“Crazy Rich Asians” promotes the ongoing systematic erasure and oppression of Singapore minorities on a global screen.
By Sangeetha Thanapal
After the trailer for “Crazy Rich Asians” was released, the internet went wild over it, especially those of us who care about representation and diversity. Based on Kevin Kwan’s book by the same title, the film about a Chinese American woman who travels to Singapore to meet the family of her Chinese Singaporean boyfriend, is being lauded as a huge win for people of color. At face value, the movie is a stepping-stone for more representation of Asians in Hollywood, signifying a milestone for diversity.
Except that neither this movie, nor the novel it is based on, are even representative of Singapore.
After gaining its independence in 1965, the tiny island-state of Singapore has gone on to introduce a set of economic and social policies that are often marvelled at all over the world. The country is touted as a model to follow, both for its economic prowess and its multicultural approach to racial harmony.
However, underneath the façade of skyscrapers, is a country that has systematically disenfranchised its minorities. Chinese Singaporeans, at 77% of the population, are the vast majority of the nation and the population’s minorities are Malay and Indian people, who make up 15% and 7% respectively. There is also a sizeable populace of racialized labour from neighbouring countries with construction workers from South Asia and domestic workers from the Philippines and Indonesia.
Racism against minorities is endemic in Singapore. Job advertisements frequently only ask for those who can speak in English and Mandarin, and even if minorities are able to do so, they are told that only ethnic Chinese are wanted. Muslim women in hijabs are kept out of certain civil service jobs because of their headwear. While there are police bans on speaking in Tamil, there are yearly tax-funded programs to promote speaking in Mandarin. Minority representations are rife with stereotypes and the idea of the quintessential Singapore girl is one that embodies only East Asian beauty standards. The country’s ruling power has stated that Malay-Muslims in Singapore cannot be trusted in the armed forces due to their divided loyalties between religion and state. It has further accused them of being unable to ‘integrate’ an irony considering that Malay people are considered the original inhabitants of the land. The founding father of Singapore, Lee Kuan Yew, holds views on genetics that would seem disconcertingly similar to eugenicist and white supremacist ideals, as he has touted the genetic superiority of the Chinese as stronger and hardier, with Indians not being as bright, but still better than the lazy, un-driven Malays. Chinese people wear Indians in ‘brown face’ and many elite public schools are reserved for them.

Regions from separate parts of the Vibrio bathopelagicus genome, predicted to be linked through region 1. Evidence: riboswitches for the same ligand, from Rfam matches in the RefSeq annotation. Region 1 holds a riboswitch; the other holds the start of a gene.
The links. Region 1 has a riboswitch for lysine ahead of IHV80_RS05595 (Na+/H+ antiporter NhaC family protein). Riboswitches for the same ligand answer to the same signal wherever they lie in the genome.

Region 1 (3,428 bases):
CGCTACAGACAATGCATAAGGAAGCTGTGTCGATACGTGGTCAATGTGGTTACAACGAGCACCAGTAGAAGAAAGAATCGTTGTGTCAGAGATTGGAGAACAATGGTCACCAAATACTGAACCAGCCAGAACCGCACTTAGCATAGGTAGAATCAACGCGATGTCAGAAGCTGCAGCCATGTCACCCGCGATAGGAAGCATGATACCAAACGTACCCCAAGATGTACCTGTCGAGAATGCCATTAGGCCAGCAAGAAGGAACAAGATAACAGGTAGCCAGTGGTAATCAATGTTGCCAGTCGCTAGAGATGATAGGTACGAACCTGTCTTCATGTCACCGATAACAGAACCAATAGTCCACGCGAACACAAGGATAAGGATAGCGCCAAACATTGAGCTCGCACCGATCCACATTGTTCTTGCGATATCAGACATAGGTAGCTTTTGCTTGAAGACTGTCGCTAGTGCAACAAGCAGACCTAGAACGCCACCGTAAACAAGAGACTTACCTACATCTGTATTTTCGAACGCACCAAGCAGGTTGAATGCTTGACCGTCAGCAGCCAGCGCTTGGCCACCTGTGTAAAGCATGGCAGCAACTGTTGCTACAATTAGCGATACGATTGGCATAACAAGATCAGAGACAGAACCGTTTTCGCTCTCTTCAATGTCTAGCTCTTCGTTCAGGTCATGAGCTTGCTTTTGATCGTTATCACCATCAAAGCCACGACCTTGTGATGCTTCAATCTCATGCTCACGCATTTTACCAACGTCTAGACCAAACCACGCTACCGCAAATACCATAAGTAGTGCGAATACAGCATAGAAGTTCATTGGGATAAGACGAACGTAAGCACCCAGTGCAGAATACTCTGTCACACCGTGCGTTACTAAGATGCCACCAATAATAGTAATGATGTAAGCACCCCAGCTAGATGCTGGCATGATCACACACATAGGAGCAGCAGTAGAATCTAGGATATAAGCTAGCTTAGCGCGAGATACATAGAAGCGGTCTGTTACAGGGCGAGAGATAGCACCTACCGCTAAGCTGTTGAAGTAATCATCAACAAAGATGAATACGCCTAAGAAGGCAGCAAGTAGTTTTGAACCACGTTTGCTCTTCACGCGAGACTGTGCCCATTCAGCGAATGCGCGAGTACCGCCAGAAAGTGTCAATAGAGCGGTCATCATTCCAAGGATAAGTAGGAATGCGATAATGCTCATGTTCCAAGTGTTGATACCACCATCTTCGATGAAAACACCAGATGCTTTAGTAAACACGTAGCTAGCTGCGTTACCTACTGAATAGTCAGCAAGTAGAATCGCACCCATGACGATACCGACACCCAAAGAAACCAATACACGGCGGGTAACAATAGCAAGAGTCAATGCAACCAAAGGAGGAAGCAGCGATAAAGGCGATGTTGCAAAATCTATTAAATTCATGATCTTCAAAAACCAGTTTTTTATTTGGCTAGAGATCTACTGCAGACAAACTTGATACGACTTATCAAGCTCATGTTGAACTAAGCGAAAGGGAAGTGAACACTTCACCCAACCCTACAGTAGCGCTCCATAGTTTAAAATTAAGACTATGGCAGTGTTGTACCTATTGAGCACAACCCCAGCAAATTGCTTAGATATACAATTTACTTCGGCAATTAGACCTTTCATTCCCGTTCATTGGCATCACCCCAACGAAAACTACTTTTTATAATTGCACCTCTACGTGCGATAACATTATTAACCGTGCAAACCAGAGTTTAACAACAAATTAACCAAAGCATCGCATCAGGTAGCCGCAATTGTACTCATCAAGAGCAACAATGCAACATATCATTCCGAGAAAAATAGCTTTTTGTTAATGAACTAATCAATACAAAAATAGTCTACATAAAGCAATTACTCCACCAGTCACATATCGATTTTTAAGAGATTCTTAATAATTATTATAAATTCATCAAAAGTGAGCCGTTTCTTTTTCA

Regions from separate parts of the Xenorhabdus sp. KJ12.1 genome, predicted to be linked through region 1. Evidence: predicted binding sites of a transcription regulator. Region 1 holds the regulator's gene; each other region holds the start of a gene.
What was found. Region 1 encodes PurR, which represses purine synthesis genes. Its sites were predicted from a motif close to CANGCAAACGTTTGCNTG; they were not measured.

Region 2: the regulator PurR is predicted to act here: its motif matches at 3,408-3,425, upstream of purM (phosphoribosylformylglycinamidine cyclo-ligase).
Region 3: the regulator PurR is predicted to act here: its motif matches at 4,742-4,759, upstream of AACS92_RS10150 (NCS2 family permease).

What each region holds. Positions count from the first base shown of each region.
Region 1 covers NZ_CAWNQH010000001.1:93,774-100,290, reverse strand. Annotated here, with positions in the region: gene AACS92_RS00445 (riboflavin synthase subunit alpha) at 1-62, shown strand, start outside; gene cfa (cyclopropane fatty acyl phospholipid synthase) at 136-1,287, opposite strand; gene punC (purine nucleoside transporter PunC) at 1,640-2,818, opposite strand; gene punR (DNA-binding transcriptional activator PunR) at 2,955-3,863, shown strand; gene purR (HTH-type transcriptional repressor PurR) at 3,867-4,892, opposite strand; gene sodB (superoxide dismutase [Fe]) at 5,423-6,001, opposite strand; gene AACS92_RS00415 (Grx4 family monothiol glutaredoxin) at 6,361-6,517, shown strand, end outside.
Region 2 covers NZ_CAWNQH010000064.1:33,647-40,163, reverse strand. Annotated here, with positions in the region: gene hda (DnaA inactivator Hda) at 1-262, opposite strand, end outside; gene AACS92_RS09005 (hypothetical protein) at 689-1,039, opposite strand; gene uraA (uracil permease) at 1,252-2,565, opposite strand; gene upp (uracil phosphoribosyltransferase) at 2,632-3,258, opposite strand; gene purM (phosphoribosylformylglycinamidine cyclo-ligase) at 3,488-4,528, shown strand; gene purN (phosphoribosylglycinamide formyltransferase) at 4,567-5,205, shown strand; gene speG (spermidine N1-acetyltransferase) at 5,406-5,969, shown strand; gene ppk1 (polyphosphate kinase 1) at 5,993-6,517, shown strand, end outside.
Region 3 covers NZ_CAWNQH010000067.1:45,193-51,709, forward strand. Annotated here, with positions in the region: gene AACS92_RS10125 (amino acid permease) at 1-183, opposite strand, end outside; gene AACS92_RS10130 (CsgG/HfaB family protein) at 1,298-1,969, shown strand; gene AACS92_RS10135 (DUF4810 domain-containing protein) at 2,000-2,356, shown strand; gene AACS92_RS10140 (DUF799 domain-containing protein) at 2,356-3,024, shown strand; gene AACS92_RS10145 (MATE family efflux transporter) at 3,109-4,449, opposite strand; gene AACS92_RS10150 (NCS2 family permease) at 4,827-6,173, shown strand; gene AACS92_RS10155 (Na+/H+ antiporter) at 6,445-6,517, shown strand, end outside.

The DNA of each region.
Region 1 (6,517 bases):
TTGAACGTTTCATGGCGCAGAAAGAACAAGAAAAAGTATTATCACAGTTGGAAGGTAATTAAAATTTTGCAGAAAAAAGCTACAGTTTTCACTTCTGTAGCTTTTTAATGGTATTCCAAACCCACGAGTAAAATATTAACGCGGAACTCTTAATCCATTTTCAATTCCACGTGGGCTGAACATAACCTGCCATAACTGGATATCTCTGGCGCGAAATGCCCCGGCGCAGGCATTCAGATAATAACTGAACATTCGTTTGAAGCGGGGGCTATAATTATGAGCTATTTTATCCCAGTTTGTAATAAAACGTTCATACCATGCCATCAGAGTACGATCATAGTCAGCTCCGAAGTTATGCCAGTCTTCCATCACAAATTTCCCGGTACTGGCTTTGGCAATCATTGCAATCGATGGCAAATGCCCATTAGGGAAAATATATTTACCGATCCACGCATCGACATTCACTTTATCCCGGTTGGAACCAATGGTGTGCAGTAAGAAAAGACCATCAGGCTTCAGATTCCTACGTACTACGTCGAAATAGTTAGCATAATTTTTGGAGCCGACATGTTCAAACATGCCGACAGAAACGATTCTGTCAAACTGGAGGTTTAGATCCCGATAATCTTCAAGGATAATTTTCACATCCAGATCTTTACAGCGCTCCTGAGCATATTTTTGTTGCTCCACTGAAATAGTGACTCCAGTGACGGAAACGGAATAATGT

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These ideologies have permeated into the very foundations of Singapore society, ensuring the continued discrimination of minorities. The term Chinese Supremacy, most adequately embodies this state of affairs. Racial supremacy by its nature will confer unearned advantages on a particular race—in this case the majority Chinese Singaporeans who are privileged in every aspect of Singapore society. It is why I coined the term ‘Chinese Privilege’ with regards to race relations in Singapore.
Given this context, this movie is actually perpetuating the state of racism and Islamophobia in Singapore. The only Brown people in the movie are opening doors or in service of the elite Chinese in the movie. Minorities only exist in the periphery of the film. Why is this being lauded as revolutionary?
What people celebrating this movie are doing is bringing a Western racial framework to bear upon a Singaporean one. Chinese people in Singapore are not oppressed; they are the oppressors. Asians in the Global North are so happy to see themselves that they do not seem to care about the context in which this is happening. The movie is set in Singapore and only has Chinese people in it: this is not new or refreshing, this is actually the everyday lives of Singaporean minorities. The novel barely made a splash in Singapore when it was released because Chinese people writing about being Chinese is so commonplace here. It is only diversity for East Asians in the U.S.. Why should Western Chinese representation come at the expense of minorities in Singapore?
So when you applaud the film, ask yourself who you are complicit in erasing. It is the Singaporean minorities who have been told every day that we are worthless, ugly, lazy and undeserving of being represented—that we deserve to be treated as second-class citizens in our own country.
There needs to be a better understanding amongst Americans of the dynamics of race in other parts of the world, as well as the awareness that what seems like progress to some is actually built on the oppression of others. “Crazy Rich Asians” is not radical nor a win for representation. It is simply the ongoing systematic erasure and oppression of Singapore minorities on a global screen.
Author Bio: Sangeetha Thanapal is an artist and writer working on the intersections of race, gender and body in Asia and Australia. She is the originator of the term ‘Chinese Privilege,’ which situates institutionalized racism within Singapore. Her fantasy fiction and political writing have been published by Djed Press, Brown Girl Mag and many more. Her website is here and she can be found everywhere @kaliandkalki.
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